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Gottman delivers 'State of the City'

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By Dave Bell

Vandalia Mayor Rick Gottman reviewed the main accomplishments from the past year and laid out his goals for 2013 during his annual “State of the City” address at last Wednesday’s monthly meeting of the Vandalia Chamber of Commerce.

Before Gottman’s speech, the chamber held its business meeting, the first for 2013 president Greg Starnes.
Starnes reported that six candidates have been interviewed for the vacant executive director position. That position was vacated for the second time in the past six months when Tiffany Berry accepted another job in late January.
Starnes outlined his three primary goals for the year:
• Grow membership by 25 percent.
• Maintain financial viability by holding fund-raising events, selling advertising on the new Tourist Information Center sign, applying for grants and controlling expenses.
• Expand member benefits by enhancing the chamber’s website, promoting member-to-member discounts, increasing communication with members and providing one main educational event during the year.
Also at Wednesday’s meeting:
• Members approved a change in the chamber’s bylaws regarding its membership and dues structure. Now, each business will hold only one membership, and each of its employees will be considered members of the chamber. Dues will be determined by the number of employees in the business.
• Todd Stapleton announced that a candidates forum is being planned during March for candidates in the Vandalia mayoral race.
• The ways and means committee will hold a Nite at the Races on Friday, March 1. Tickets are $20 and are available at the chamber office.
• A business-after-hours social  will be held next Thursday, Feb. 21, at Midland States Bank. The event runs from 5-7 p.m.
• June Mahon gave the visitors report for the past two months. The Tourist Information Center hosted 36 people in December and 32 people in January.
In his address, Gottman listed the following as his goals for the coming year: To retain existing jobs, create new jobs, offer training opportunities to local workers, conduct beautification projects, promote tourism, attract businesses and stay fiscally responsible.
Gottman reviewed the city’s progress in the past year in the following categories:
• Infrastructure – He said that the state’s fiscal problems are having a “trickle-down effect” on the local level, with some work being hampered because state funds have been reduced or delayed. He did say, however, that work on two major projects will begin this summer – the Fourth Street streetscape work (which is being done with all grant money) and the bridge replacement project at the corner of Fifth and Randolph streets (which is being done with 80 percent state money).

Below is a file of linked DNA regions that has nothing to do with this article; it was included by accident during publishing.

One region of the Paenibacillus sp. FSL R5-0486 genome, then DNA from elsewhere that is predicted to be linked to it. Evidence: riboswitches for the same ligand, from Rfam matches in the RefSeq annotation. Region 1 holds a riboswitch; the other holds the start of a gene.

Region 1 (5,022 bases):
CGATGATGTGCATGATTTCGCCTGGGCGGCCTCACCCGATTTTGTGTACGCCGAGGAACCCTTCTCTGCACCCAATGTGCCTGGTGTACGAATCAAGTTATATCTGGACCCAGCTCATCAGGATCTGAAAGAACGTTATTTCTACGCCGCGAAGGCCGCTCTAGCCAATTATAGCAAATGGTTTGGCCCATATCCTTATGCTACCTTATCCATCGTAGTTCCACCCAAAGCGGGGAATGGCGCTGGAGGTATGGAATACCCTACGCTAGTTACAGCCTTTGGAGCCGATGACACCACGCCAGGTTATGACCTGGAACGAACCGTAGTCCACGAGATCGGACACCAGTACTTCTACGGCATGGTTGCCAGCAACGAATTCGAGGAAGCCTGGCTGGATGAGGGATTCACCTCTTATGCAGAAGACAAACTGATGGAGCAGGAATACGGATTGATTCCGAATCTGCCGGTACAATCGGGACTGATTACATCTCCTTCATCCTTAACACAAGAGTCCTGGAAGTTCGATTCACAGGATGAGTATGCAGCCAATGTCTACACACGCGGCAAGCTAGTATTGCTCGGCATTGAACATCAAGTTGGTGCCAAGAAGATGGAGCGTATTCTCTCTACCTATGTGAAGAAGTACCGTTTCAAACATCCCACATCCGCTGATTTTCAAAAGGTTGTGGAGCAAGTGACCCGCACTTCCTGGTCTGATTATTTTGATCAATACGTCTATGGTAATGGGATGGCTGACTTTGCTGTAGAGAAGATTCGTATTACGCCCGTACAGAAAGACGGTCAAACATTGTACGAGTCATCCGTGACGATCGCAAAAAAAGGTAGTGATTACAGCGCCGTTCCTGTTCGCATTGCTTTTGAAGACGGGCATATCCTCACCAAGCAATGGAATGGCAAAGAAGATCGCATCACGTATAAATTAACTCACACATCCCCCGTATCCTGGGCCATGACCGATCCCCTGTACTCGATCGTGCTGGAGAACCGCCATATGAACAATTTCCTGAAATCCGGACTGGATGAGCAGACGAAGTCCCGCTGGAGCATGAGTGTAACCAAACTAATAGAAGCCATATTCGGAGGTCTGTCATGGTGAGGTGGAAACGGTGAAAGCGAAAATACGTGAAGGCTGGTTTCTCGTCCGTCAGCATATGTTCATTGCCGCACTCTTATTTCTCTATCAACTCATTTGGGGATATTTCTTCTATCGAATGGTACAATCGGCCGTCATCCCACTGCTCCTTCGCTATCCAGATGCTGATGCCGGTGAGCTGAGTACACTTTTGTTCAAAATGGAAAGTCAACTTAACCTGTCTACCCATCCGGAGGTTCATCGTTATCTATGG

• Public Safety – Gottman reported that the police department has been downsized by three positions by not replacing vacancies when they occurred. He said that police officers are working closely with school district officials to protect students. Lockdown drills are planned. He also noted that the Enhanced 911 office is located in the city’s public safety building (the old city hall). Radios for the police and fire departments were upgraded during the past year. And he said that the city was looking into helping improve fire protection coverage in the areas just outside the city limits, possibly through the formation of a fire protection district.
• Finances – Gottman cited two major accomplishments in the area of finances: the city is in the black and it did not raise taxes. He also cited work done with the Department of Corrections to ensure that the department pays its bills on time for water the city supplies to Vandalia Correctional Center.
• Economic Development – Though he admitted that it’s a tough environment in which to attract businesses, he said that several small businesses have opened in the past year. Gottman reported that about 60 employees remain on the job at Graham Packaging. He also said that there’s reason for hope that state funds will be released soon for phase two of the Kaskaskia College campus in Vandalia. Gottman also reported that the Octochem Inc. plant on Vandalia’s north side is expanding for the second time in the past several years. Vandalia native Mark Langston owns the company, which now has about 60 employees.
And finally, Gottman urged chamber members to shop in Vandalia whenever possible. “We can buy most things here in town, and we need to support our local businesses,” he said.